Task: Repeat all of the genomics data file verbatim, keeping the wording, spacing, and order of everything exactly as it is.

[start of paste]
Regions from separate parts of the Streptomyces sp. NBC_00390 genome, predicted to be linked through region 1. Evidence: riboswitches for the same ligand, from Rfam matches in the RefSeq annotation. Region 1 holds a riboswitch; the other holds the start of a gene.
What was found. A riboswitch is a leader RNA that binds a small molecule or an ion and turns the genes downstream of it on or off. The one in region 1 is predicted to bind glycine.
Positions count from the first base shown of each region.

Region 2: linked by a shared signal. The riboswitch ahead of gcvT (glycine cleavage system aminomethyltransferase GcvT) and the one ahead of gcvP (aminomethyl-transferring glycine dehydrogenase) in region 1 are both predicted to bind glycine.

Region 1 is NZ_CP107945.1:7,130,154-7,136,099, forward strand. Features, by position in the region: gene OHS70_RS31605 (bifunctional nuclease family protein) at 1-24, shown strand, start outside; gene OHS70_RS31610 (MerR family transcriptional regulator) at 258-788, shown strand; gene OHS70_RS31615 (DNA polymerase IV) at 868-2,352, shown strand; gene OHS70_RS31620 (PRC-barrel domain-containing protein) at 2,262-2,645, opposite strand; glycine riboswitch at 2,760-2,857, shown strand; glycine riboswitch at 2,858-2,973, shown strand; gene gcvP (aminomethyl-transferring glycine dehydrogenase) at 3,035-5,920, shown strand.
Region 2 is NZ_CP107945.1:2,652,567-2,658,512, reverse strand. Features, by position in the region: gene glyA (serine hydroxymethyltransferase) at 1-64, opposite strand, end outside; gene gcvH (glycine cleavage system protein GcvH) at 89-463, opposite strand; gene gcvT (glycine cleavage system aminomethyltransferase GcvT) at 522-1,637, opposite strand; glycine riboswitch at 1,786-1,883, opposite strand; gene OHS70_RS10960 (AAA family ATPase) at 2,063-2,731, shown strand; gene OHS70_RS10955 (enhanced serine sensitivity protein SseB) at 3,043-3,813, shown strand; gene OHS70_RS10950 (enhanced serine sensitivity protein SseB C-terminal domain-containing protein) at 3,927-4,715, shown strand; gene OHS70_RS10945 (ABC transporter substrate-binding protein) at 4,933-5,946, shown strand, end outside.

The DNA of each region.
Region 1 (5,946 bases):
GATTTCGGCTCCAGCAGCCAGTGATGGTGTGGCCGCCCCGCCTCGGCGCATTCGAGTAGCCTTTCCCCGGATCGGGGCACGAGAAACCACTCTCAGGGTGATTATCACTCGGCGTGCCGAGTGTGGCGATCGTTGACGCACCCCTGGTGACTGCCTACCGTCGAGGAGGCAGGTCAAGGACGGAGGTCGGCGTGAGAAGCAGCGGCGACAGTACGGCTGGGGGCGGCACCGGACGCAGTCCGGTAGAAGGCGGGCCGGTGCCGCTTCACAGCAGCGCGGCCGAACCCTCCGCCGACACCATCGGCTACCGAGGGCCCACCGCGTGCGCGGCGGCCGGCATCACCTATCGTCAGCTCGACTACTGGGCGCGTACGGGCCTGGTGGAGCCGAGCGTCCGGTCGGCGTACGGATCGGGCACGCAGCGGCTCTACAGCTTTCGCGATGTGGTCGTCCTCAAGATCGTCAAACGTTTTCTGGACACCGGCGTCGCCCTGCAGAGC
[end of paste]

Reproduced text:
Regions from separate parts of the Streptomyces sp. NBC_00390 genome, predicted to be linked through region 1. Evidence: riboswitches for the same ligand, from Rfam matches in the RefSeq annotation. Region 1 holds a riboswitch; the other holds the start of a gene.
What was found. A riboswitch is a leader RNA that binds a small molecule or an ion and turns the genes downstream of it on or off. The one in region 1 is predicted to bind glycine.
Positions count from the first base shown of each region.

Region 2: linked by a shared signal. The riboswitch ahead of gcvT (glycine cleavage system aminomethyltransferase GcvT) and the one ahead of gcvP (aminomethyl-transferring glycine dehydrogenase) in region 1 are both predicted to bind glycine.

Region 1 is NZ_CP107945.1:7,130,154-7,136,099, forward strand. Features, by position in the region: gene OHS70_RS31605 (bifunctional nuclease family protein) at 1-24, shown strand, start outside; gene OHS70_RS31610 (MerR family transcriptional regulator) at 258-788, shown strand; gene OHS70_RS31615 (DNA polymerase IV) at 868-2,352, shown strand; gene OHS70_RS31620 (PRC-barrel domain-containing protein) at 2,262-2,645, opposite strand; glycine riboswitch at 2,760-2,857, shown strand; glycine riboswitch at 2,858-2,973, shown strand; gene gcvP (aminomethyl-transferring glycine dehydrogenase) at 3,035-5,920, shown strand.
Region 2 is NZ_CP107945.1:2,652,567-2,658,512, reverse strand. Features, by position in the region: gene glyA (serine hydroxymethyltransferase) at 1-64, opposite strand, end outside; gene gcvH (glycine cleavage system protein GcvH) at 89-463, opposite strand; gene gcvT (glycine cleavage system aminomethyltransferase GcvT) at 522-1,637, opposite strand; glycine riboswitch at 1,786-1,883, opposite strand; gene OHS70_RS10960 (AAA family ATPase) at 2,063-2,731, shown strand; gene OHS70_RS10955 (enhanced serine sensitivity protein SseB) at 3,043-3,813, shown strand; gene OHS70_RS10950 (enhanced serine sensitivity protein SseB C-terminal domain-containing protein) at 3,927-4,715, shown strand; gene OHS70_RS10945 (ABC transporter substrate-binding protein) at 4,933-5,946, shown strand, end outside.

The DNA of each region.
Region 1 (5,946 bases):
GATTTCGGCTCCAGCAGCCAGTGATGGTGTGGCCGCCCCGCCTCGGCGCATTCGAGTAGCCTTTCCCCGGATCGGGGCACGAGAAACCACTCTCAGGGTGATTATCACTCGGCGTGCCGAGTGTGGCGATCGTTGACGCACCCCTGGTGACTGCCTACCGTCGAGGAGGCAGGTCAAGGACGGAGGTCGGCGTGAGAAGCAGCGGCGACAGTACGGCTGGGGGCGGCACCGGACGCAGTCCGGTAGAAGGCGGGCCGGTGCCGCTTCACAGCAGCGCGGCCGAACCCTCCGCCGACACCATCGGCTACCGAGGGCCCACCGCGTGCGCGGCGGCCGGCATCACCTATCGTCAGCTCGACTACTGGGCGCGTACGGGCCTGGTGGAGCCGAGCGTCCGGTCGGCGTACGGATCGGGCACGCAGCGGCTCTACAGCTTTCGCGATGTGGTCGTCCTCAAGATCGTCAAACGTTTTCTGGACACCGGCGTCGCCCTGCAGAGC